Memorial Day, or Decoration Day as it was originally called, was celebrated on May 30th of each year for more than a century. In 1971 the observed holiday was officially set as the last Monday in May. The origins of the holiday on a national scale can be complex, but the residents of White Bear have traditionally commemorated the occasion in one way or another since the late nineteenth century.
In 1912 the White Bear Soldiers’ Monument Association was formed and petitioned the Village Council of White Bear to request permission to “locate and erect a soldiers’ monument in the parkway in Clark Avenue between First and Second Streets”. Contributions from the White Bear Chapter of the Grand Army of the Republic (G. A. R.), a veterans organization organized in 1885, and private citizens made the monument a reality.
Throughout 1912 and the first portion of 1913 there was much discussion on the where along Clark Avenue the monument should be positioned. The Soldiers’ Monument Association was required by the Village Council to enlist support for the project from a majority of the property owners along Clark Avenue. This was successfully completed with the notable exception of one property owner, Mr. T. L. Bourquin, who objected to the location and recommended the monument be erected in a public park. His concern was that “by placing a Soldier’s [sic] Monument in the center of the boulevard thereby, interfering with the view of the lake from the depot and giving the large traveling public an impression of a graveyard to gaze at while waiting for their respective trains.”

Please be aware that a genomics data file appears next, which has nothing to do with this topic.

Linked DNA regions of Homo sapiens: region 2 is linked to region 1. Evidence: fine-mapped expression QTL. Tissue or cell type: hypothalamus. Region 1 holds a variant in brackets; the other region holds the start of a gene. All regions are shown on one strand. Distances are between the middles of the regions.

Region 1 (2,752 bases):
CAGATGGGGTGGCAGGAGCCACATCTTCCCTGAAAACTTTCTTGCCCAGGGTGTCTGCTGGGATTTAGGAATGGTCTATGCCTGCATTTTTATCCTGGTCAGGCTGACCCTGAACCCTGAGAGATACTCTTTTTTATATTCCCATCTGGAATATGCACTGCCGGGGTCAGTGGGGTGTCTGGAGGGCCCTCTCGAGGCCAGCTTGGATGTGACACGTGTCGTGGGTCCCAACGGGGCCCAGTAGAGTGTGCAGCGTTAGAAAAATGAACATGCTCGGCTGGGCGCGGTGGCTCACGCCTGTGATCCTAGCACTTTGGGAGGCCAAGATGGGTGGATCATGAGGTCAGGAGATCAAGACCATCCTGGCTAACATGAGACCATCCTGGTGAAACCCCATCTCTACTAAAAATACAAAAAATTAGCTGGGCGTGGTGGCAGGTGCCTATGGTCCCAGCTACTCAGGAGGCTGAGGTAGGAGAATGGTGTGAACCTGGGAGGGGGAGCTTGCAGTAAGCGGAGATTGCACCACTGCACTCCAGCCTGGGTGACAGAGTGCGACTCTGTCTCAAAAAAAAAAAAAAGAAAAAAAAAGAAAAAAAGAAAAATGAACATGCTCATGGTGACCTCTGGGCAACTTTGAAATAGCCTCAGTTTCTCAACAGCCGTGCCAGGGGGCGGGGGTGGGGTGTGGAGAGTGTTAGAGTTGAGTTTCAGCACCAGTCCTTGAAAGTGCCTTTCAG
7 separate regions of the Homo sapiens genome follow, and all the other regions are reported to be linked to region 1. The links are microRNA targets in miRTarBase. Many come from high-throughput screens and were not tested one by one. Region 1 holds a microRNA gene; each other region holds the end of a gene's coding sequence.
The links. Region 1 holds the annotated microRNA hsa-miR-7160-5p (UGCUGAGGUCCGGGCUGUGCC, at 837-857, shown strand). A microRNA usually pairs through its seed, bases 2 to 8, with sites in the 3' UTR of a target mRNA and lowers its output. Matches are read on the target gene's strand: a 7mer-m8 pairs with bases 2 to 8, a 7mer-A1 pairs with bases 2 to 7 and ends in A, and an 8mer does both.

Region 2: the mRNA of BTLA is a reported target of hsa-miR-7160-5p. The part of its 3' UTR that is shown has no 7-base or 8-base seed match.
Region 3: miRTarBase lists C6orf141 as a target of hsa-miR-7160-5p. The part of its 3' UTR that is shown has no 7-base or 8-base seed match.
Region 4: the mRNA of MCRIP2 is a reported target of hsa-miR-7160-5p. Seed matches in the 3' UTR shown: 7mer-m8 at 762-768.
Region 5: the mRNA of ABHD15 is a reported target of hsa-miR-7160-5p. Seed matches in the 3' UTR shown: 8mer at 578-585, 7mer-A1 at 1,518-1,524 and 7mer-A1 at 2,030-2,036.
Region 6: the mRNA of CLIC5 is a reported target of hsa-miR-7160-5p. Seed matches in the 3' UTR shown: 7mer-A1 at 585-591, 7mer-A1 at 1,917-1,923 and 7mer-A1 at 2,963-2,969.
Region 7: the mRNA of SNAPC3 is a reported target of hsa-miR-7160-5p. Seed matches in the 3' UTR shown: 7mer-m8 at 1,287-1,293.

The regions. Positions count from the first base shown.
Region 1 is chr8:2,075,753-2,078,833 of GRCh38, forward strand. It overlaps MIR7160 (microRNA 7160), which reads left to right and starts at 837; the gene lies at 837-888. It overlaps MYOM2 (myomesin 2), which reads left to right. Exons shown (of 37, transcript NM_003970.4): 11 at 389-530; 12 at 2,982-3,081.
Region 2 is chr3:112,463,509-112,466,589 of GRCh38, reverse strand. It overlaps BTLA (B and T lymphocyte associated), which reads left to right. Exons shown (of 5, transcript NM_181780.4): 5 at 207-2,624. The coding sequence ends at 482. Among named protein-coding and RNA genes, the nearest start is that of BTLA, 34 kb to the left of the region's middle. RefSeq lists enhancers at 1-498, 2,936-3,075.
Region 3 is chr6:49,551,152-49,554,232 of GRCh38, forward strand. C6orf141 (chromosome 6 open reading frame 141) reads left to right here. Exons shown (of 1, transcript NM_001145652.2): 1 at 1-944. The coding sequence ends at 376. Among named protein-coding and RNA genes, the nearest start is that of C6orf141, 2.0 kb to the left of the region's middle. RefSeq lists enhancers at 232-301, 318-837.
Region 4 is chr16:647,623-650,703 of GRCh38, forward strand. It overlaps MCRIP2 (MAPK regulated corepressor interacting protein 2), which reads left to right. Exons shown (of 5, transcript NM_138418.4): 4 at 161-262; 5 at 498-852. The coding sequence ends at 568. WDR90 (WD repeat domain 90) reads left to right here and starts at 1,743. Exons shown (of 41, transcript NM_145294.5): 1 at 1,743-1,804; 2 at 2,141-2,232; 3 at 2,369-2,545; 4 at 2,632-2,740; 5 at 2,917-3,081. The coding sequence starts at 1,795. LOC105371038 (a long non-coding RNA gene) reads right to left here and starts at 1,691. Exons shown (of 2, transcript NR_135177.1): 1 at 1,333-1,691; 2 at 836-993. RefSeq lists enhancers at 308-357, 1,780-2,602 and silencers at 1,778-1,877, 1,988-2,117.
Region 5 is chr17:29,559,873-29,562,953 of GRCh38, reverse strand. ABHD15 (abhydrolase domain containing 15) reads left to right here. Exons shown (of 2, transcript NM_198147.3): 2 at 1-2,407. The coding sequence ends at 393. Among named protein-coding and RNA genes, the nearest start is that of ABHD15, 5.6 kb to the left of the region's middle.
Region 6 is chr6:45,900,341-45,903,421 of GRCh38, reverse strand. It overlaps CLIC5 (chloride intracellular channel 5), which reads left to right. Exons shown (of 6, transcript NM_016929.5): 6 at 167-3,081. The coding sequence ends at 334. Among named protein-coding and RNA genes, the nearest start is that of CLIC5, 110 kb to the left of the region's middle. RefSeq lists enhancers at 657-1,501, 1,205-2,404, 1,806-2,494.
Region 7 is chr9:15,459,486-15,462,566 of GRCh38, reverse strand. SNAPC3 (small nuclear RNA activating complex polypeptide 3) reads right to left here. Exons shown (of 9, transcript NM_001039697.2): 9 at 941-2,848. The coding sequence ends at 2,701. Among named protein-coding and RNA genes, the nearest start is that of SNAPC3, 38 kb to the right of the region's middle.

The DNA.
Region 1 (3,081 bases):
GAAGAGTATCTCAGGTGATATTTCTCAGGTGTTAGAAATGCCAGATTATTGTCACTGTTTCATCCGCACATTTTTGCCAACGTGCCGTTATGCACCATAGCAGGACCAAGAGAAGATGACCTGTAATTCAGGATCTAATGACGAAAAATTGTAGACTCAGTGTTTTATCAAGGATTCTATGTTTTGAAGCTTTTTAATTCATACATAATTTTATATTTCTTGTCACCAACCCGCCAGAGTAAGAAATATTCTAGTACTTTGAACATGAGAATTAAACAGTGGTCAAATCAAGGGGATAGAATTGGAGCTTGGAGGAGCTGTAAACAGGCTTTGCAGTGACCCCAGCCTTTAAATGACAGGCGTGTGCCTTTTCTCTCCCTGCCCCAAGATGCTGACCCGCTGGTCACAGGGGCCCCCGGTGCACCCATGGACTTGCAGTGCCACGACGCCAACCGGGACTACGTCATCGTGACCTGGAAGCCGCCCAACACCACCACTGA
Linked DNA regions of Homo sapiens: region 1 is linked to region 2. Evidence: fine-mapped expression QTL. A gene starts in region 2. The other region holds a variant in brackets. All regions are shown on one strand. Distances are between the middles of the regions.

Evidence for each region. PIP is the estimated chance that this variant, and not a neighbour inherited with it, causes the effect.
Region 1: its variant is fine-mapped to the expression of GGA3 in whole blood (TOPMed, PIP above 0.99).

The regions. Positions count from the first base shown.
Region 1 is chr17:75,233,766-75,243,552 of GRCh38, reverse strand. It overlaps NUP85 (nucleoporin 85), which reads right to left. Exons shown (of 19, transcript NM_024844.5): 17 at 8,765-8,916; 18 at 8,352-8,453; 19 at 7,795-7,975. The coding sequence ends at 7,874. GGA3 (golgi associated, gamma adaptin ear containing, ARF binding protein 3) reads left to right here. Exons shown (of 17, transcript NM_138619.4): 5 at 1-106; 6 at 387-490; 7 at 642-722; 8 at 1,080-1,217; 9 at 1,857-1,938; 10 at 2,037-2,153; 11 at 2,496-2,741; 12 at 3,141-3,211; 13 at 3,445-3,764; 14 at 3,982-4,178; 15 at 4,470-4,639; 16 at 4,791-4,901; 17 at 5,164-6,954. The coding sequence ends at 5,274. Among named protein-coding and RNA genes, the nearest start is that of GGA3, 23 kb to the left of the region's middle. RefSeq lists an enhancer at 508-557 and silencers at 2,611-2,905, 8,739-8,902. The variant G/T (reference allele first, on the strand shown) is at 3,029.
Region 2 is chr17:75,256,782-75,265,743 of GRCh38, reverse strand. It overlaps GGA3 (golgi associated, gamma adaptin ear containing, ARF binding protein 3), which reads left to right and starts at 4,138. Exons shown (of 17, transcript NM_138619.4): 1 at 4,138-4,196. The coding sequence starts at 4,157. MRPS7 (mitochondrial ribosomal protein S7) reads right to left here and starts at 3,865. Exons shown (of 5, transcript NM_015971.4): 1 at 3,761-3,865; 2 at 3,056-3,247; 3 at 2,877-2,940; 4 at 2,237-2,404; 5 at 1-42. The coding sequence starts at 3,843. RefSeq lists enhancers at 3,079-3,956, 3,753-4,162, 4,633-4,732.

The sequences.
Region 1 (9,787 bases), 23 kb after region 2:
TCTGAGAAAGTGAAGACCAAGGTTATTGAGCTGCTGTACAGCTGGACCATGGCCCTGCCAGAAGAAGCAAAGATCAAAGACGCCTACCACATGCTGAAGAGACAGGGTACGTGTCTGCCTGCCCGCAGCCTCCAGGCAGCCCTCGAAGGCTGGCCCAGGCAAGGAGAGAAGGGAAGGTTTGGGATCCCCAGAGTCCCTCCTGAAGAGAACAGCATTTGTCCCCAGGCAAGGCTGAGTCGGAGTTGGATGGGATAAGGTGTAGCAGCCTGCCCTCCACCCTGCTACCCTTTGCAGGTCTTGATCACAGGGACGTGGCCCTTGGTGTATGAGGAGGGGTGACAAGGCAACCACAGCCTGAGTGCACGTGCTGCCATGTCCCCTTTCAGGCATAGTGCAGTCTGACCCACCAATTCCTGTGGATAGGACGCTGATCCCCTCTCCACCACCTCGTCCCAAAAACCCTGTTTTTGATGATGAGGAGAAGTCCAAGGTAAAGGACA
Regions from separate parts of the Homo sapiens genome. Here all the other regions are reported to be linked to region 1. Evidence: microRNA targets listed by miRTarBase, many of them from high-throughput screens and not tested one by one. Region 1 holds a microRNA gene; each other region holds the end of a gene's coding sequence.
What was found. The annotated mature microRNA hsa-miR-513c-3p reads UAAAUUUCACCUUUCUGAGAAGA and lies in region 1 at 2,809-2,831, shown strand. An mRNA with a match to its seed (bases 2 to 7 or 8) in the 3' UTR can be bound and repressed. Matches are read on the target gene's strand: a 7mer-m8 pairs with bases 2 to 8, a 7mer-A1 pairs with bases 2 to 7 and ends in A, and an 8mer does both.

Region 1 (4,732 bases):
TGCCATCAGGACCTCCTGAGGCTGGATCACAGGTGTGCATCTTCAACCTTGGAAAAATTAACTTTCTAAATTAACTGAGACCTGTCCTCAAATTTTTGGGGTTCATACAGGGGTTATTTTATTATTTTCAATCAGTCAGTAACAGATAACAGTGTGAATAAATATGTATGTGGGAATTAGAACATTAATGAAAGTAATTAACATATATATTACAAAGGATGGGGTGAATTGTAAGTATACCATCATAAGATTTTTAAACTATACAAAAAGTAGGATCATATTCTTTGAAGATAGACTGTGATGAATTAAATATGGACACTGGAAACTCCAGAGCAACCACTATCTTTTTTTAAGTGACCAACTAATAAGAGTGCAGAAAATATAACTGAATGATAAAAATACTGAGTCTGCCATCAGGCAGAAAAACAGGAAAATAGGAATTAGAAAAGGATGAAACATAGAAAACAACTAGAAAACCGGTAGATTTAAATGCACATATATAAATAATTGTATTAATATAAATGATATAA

At the White Bear Village Council meeting on December 3, 1912, unanimous approval was granted to place the monument at Clark Avenue between First and Second Streets. The monument was erected at that location and dedicated on May 30, 1913. During the reconstruction of Clark Avenue in 2004 the monument was moved to its current position one hundred feet to the north of its original location thus allowing it to be more visible to the public.